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Downtown pedicab proposal clears major hurdle with City Council
Pedicabs could soon be hitting Downtown Turlock after the City Council approved an ordinance to allow alcohol on the party busses that are growing in popularity across the country (Photo contributed).

During the City of Turlock’s Sept. 13 city council meeting, a vote to approve a proposed ordinance to allow alcohol to be consumed on pedicabs was approved. The vote comes nearly a year after an ordinance to allow the downtown party bikes was first introduced to the council.

According to the new ordinance that was voted on last week, while alcoholic beverages would be allowed to be consumed on the pedicabs, they cannot be provided by the operator. In addition to the pedicab operator, there must also be a safety monitor on board, which is another staff member focusing on the occupants while the operator can focus on driving. Glass containers would also not be allowed on the cab.

In response to a question by Councilmember Rebecka Monez, Chief of Police Jason Hedden explained that are rules and limitations in regards to the beverages brought on board.

“Riders can bring their own alcoholic beverages on board, up to 36 oz of beer and 18 oz of boxed wine. Beer must 7% alcohol by volume or below,” Hedden said.

After members of the public brought up concerns about alcohol in a moving vehicle, Hedden explained that pedicabs are treated and operated similarly to limousine services, which means alcohol can be consumed by passengers and that they are picked up and dropped off in a safe area. Hedden added that officers will be allowed to inspect the cabs if irregularities are noticed in terms of the alcoholic consumption or mechanical issues that may arise.

Modesto’s Noel Dickey has been leading the charge on allowing pedicabs to operate in Downtown Turlock. She is hoping to operate her business, Central Valley Party Bikes, in Turlock.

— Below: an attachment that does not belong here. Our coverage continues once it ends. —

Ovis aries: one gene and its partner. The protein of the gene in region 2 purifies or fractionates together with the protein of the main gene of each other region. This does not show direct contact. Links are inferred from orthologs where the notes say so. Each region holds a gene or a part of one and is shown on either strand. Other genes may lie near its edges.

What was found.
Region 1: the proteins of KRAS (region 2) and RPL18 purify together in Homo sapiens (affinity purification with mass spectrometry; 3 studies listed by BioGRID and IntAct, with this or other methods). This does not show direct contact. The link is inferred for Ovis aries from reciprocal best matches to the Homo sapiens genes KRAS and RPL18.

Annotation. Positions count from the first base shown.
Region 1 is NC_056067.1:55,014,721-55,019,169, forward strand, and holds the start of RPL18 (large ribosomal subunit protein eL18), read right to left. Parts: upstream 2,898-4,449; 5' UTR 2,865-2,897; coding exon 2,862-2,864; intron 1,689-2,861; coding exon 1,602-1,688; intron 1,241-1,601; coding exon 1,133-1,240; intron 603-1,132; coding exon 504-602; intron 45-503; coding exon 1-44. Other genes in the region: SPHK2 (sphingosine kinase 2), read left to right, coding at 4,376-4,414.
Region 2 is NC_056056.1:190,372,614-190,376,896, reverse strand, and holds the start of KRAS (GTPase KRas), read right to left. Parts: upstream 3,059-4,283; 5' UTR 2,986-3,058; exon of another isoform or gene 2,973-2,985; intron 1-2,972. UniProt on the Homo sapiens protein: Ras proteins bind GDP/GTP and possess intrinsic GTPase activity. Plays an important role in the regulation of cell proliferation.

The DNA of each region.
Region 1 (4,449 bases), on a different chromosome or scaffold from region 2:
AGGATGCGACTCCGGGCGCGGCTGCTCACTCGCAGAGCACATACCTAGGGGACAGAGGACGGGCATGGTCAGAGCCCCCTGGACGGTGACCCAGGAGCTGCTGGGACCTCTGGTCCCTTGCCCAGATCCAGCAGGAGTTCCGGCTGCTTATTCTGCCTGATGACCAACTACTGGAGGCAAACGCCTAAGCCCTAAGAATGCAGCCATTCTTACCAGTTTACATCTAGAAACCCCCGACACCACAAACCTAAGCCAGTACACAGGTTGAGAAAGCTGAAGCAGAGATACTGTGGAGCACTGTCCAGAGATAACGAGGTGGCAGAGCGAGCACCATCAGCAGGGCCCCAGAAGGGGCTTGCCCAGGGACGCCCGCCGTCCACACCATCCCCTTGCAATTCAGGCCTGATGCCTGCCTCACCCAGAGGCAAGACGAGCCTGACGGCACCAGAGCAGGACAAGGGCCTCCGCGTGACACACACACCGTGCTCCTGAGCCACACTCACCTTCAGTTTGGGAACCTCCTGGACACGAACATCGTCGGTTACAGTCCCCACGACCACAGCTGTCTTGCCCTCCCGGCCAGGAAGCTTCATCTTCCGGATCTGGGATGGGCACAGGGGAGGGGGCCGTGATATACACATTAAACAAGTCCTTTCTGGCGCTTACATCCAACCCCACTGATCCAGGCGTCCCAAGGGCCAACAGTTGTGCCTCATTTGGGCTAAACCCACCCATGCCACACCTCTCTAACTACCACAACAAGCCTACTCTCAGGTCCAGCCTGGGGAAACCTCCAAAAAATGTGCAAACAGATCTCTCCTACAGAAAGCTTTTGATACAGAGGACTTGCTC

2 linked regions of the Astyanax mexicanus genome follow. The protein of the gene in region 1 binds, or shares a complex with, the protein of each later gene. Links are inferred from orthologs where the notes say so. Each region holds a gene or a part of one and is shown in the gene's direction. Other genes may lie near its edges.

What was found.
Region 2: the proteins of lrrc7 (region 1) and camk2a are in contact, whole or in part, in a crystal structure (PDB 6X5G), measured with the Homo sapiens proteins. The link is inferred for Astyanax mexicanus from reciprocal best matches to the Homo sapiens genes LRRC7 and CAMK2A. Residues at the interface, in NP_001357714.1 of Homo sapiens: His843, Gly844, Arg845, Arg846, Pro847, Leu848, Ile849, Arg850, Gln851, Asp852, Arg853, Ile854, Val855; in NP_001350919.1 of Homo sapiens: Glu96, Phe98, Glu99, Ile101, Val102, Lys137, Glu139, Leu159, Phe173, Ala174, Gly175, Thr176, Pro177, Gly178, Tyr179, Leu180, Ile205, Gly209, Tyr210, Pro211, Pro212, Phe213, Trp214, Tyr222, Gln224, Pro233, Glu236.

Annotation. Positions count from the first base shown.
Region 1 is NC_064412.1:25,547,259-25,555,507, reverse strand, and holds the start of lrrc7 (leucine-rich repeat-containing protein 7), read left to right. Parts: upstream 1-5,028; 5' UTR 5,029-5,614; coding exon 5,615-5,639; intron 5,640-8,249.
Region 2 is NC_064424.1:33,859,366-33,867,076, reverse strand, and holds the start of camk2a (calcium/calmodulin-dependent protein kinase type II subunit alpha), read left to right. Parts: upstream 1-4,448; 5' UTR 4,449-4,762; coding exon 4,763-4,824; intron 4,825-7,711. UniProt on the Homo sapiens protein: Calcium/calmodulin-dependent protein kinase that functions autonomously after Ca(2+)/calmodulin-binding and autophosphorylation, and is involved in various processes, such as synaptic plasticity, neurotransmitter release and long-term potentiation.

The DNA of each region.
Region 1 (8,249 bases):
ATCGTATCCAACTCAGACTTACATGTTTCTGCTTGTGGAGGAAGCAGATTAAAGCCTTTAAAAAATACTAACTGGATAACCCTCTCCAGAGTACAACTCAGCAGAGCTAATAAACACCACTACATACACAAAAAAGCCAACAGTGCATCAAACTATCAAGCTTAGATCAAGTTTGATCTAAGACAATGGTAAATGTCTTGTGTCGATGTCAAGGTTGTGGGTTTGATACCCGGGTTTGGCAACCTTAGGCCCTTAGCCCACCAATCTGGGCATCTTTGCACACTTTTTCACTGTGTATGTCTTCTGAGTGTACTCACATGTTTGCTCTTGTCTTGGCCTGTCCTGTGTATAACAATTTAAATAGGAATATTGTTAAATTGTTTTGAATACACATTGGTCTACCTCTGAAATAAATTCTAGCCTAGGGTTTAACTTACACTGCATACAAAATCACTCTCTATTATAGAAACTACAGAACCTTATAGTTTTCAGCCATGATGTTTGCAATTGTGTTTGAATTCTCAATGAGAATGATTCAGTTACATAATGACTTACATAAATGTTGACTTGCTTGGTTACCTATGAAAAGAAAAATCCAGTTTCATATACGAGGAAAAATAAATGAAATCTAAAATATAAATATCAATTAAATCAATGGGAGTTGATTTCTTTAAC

“How it will work is that the people get wristbands, and the restaurants and other businesses we partner will give discounts on drinks,” she explained. “We’ve worked really hard to collaborate because everyone is very appreciative of the business. There’s a number of things you can do, like a food tour. It’s really up to the person booking the cab. You can do alcohol or non-alcohol.”

Dickey explained that there are extra insurance fees if customers were to select the tour accepting alcoholic beverages on board.

According to Deputy Director of Development Services & Planning Manager Katie Quintero, pedicabs in Turlock are regulated under the vehicle code, which means that the pedicabs would not be able to operate on roadways with posted speed limits of excess of 30 miles per hour, unless they are crossing intersections. They are also not allowed to operate in residential areas past 10 p.m. or commercial areas past midnight.

To ensure cleanliness, Dickey explained that services are responsible for providing trash cans and will be responsible for picking up any trash left by the cab and its attendees. She assured that all materials brought on (glass, plastic or aluminum) will be disposed of properly.

Prior to the official vote, Councilmember Nicole Larson voiced her support for the motion.

“It’s not a new idea to surrounding cities in California, but it’s new to us, so new that we didn’t really have anything in our municipal code to really talk about this type of vehicle and this type of service and how to really handle it in a safe and professional manner. I applaud the staff for working so diligently on this to bring this back in well researched and well vetted program to allow a small business to come in and do this,” Larson said.

The motion was approved 4-1, with the only dissenting vote coming from Monez, who explained her decision in her closing remarks.

“I’m not against small business and I’m not against pedicabs,” she said. “My issue is the alcohol element and that’s the reason for my no-vote tonight.”

Now that the ordinance is approved, the Turlock Police Department will be creating application materials for the required permits and will be bringing forward an amendment to put fees in place for those providing inspection processes.

The ordinance will return to the council for a second reading at their next meeting on Sept. 27.